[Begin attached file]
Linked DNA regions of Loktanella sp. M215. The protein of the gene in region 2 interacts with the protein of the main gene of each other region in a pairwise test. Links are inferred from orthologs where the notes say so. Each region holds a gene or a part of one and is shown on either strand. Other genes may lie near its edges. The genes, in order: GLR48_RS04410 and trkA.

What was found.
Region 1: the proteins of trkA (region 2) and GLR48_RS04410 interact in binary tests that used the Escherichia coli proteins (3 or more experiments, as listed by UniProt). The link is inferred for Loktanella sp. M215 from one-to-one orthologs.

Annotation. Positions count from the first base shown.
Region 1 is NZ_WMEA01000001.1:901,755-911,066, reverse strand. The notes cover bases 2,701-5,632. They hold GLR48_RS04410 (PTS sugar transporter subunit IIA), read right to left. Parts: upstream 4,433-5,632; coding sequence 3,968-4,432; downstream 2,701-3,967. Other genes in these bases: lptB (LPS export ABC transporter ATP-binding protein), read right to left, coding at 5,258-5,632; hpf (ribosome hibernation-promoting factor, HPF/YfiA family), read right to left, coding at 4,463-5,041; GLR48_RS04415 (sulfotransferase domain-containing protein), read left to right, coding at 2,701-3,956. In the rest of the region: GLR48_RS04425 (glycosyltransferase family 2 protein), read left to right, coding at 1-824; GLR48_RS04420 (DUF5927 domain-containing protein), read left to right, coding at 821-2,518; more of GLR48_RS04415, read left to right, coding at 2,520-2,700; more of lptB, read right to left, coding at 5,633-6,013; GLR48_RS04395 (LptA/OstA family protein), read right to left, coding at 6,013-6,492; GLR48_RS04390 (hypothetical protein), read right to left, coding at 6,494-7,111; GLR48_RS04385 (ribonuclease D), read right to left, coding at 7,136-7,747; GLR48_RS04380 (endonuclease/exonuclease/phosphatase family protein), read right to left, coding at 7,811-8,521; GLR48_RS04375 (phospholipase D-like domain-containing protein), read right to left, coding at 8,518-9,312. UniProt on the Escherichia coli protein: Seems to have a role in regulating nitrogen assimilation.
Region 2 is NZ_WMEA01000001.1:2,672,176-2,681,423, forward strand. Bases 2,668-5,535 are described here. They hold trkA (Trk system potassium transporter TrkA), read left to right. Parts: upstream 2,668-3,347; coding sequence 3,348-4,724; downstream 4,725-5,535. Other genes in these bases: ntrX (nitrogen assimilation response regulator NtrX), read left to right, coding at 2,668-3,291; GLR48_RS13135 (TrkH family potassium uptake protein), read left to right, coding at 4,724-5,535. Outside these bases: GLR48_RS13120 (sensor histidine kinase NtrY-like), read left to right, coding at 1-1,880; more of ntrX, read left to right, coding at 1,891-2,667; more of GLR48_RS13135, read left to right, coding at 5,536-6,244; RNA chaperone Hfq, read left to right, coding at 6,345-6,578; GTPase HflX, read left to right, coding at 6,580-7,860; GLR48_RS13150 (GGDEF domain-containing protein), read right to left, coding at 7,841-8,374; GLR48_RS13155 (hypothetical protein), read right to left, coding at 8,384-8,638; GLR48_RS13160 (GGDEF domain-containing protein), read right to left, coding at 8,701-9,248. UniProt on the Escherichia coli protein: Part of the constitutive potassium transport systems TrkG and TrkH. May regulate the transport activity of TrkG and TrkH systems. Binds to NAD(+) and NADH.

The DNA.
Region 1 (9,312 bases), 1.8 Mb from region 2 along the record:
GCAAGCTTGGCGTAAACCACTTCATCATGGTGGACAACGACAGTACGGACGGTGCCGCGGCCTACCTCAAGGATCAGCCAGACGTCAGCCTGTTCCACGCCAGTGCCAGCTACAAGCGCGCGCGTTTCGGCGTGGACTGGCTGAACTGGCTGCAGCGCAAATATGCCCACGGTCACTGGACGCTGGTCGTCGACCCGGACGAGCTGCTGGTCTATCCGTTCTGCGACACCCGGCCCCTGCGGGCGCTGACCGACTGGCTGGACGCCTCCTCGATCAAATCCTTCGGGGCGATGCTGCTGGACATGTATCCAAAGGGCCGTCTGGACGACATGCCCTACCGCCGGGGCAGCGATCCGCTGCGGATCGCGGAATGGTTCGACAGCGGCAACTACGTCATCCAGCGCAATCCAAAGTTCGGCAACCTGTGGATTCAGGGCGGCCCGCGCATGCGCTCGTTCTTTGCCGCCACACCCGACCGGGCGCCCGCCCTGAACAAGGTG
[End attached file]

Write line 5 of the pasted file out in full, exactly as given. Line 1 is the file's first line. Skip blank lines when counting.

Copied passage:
Region 1 is NZ_WMEA01000001.1:901,755-911,066, reverse strand. The notes cover bases 2,701-5,632. They hold GLR48_RS04410 (PTS sugar transporter subunit IIA), read right to left. Parts: upstream 4,433-5,632; coding sequence 3,968-4,432; downstream 2,701-3,967. Other genes in these bases: lptB (LPS export ABC transporter ATP-binding protein), read right to left, coding at 5,258-5,632; hpf (ribosome hibernation-promoting factor, HPF/YfiA family), read right to left, coding at 4,463-5,041; GLR48_RS04415 (sulfotransferase domain-containing protein), read left to right, coding at 2,701-3,956. In the rest of the region: GLR48_RS04425 (glycosyltransferase family 2 protein), read left to right, coding at 1-824; GLR48_RS04420 (DUF5927 domain-containing protein), read left to right, coding at 821-2,518; more of GLR48_RS04415, read left to right, coding at 2,520-2,700; more of lptB, read right to left, coding at 5,633-6,013; GLR48_RS04395 (LptA/OstA family protein), read right to left, coding at 6,013-6,492; GLR48_RS04390 (hypothetical protein), read right to left, coding at 6,494-7,111; GLR48_RS04385 (ribonuclease D), read right to left, coding at 7,136-7,747; GLR48_RS04380 (endonuclease/exonuclease/phosphatase family protein), read right to left, coding at 7,811-8,521; GLR48_RS04375 (phospholipase D-like domain-containing protein), read right to left, coding at 8,518-9,312. UniProt on the Escherichia coli protein: Seems to have a role in regulating nitrogen assimilation.